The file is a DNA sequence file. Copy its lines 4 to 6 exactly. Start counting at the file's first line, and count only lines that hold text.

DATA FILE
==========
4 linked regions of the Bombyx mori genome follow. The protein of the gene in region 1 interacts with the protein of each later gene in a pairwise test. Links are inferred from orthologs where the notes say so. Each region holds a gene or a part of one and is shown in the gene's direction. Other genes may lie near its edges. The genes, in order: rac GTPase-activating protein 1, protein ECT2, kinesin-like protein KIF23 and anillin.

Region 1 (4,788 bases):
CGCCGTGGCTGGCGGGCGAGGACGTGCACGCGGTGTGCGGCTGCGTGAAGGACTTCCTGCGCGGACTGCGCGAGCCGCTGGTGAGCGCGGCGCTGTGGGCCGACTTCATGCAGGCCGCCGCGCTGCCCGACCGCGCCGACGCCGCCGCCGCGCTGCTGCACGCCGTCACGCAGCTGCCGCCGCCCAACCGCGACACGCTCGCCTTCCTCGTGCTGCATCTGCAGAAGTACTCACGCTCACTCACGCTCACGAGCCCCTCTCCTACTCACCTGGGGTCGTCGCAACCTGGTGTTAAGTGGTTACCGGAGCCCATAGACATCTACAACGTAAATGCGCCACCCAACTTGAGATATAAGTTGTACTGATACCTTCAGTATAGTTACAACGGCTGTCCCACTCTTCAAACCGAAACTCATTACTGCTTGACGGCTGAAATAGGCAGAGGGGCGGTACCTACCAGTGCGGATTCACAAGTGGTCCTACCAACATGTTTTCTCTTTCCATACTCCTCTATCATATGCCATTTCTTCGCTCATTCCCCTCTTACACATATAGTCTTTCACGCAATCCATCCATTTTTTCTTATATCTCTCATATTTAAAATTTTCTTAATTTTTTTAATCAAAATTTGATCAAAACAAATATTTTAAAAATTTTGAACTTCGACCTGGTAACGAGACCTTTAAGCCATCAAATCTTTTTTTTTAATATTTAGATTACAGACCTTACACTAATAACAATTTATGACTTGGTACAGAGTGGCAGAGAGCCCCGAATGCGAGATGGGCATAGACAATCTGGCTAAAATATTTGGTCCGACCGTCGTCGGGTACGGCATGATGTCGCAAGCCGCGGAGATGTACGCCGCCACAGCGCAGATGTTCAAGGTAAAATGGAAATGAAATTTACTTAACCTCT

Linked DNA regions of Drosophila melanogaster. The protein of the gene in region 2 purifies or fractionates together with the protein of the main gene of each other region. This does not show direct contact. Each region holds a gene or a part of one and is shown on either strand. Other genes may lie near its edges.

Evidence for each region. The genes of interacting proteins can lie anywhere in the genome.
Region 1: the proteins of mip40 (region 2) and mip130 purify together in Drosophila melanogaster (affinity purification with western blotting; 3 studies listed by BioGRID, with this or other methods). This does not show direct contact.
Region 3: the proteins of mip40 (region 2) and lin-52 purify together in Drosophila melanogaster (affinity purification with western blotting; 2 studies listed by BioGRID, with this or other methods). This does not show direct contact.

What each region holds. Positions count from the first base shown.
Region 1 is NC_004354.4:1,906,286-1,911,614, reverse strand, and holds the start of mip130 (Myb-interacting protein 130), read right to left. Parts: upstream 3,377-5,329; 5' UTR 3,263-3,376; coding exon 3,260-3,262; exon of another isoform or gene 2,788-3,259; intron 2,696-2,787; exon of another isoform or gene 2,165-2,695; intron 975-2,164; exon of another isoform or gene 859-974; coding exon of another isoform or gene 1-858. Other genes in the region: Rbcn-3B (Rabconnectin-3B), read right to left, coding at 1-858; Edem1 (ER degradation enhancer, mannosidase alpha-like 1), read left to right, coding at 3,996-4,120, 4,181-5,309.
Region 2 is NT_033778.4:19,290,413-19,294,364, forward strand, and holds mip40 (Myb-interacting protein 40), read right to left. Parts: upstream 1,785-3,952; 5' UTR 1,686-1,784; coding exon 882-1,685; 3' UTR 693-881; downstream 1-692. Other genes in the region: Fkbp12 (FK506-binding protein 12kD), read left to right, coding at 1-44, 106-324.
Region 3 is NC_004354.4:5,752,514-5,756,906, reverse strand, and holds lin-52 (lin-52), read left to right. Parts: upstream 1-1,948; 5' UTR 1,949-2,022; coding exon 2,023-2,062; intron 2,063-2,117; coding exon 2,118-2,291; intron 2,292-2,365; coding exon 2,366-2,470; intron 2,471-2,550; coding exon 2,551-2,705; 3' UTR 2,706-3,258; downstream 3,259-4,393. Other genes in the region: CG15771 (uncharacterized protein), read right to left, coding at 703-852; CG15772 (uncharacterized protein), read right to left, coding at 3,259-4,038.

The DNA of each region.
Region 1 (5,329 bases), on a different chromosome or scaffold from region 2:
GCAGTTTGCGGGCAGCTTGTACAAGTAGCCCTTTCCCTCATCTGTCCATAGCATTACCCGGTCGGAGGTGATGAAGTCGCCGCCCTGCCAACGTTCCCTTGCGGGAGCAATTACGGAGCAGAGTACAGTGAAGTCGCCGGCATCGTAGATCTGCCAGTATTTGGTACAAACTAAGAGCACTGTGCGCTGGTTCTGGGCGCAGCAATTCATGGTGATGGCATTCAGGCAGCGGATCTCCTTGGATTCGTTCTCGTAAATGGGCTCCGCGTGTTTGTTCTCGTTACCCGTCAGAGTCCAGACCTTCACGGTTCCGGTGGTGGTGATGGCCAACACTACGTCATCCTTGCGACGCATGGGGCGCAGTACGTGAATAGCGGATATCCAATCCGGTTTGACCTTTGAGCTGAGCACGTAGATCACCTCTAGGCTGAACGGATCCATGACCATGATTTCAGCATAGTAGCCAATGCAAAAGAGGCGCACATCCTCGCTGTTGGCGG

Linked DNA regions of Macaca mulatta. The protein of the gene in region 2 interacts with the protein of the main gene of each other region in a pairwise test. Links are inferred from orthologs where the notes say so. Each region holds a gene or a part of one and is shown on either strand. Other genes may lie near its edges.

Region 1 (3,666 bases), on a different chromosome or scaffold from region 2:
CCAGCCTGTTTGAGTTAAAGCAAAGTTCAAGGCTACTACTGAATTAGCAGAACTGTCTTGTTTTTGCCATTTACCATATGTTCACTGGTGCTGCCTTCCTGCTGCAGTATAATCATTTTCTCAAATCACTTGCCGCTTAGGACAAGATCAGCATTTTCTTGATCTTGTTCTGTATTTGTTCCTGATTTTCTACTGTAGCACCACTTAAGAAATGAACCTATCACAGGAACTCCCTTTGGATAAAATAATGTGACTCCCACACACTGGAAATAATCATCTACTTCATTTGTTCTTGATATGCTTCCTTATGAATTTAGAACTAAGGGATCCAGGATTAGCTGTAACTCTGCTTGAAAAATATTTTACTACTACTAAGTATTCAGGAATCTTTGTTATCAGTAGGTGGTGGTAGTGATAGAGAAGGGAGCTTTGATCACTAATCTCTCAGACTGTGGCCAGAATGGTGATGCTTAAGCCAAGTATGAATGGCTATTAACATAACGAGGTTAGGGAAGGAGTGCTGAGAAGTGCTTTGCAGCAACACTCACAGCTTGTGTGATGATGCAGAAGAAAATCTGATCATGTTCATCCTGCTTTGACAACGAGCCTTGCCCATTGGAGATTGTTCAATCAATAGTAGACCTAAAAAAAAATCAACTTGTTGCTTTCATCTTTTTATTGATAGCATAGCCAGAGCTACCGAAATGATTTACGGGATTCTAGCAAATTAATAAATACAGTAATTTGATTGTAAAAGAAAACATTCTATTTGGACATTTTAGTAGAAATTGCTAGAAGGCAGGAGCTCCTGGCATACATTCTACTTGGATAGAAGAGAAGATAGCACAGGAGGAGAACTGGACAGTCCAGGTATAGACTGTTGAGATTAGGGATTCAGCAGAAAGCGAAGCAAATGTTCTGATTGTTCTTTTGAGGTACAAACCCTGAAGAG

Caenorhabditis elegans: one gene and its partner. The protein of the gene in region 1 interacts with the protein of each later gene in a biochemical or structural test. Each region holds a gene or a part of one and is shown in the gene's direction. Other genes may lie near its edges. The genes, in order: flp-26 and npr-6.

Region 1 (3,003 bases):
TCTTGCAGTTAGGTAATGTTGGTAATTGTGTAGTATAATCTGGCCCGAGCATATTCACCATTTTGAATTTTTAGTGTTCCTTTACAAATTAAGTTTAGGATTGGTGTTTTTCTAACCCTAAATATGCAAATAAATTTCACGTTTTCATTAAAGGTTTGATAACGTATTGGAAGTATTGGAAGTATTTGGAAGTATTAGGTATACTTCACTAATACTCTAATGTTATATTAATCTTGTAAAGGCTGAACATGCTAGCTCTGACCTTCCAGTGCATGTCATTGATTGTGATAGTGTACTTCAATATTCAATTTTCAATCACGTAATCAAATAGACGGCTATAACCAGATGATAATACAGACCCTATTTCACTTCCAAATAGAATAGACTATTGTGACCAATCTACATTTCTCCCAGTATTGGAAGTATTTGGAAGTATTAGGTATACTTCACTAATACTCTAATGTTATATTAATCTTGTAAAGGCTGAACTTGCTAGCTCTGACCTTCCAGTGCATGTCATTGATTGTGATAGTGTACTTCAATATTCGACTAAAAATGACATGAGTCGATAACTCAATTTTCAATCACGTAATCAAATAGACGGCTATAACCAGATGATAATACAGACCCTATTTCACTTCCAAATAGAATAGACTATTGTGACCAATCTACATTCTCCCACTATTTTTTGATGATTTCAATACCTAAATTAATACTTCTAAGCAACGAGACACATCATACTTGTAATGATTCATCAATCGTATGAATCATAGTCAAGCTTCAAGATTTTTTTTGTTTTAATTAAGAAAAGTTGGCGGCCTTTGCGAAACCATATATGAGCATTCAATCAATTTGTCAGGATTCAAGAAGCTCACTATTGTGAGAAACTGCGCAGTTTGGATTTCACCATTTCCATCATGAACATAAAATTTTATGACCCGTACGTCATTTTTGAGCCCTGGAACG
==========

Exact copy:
Linked DNA regions of Drosophila melanogaster. The protein of the gene in region 2 purifies or fractionates together with the protein of the main gene of each other region. This does not show direct contact. Each region holds a gene or a part of one and is shown on either strand. Other genes may lie near its edges.

Evidence for each region. The genes of interacting proteins can lie anywhere in the genome.
Region 1: the proteins of mip40 (region 2) and mip130 purify together in Drosophila melanogaster (affinity purification with western blotting; 3 studies listed by BioGRID, with this or other methods). This does not show direct contact.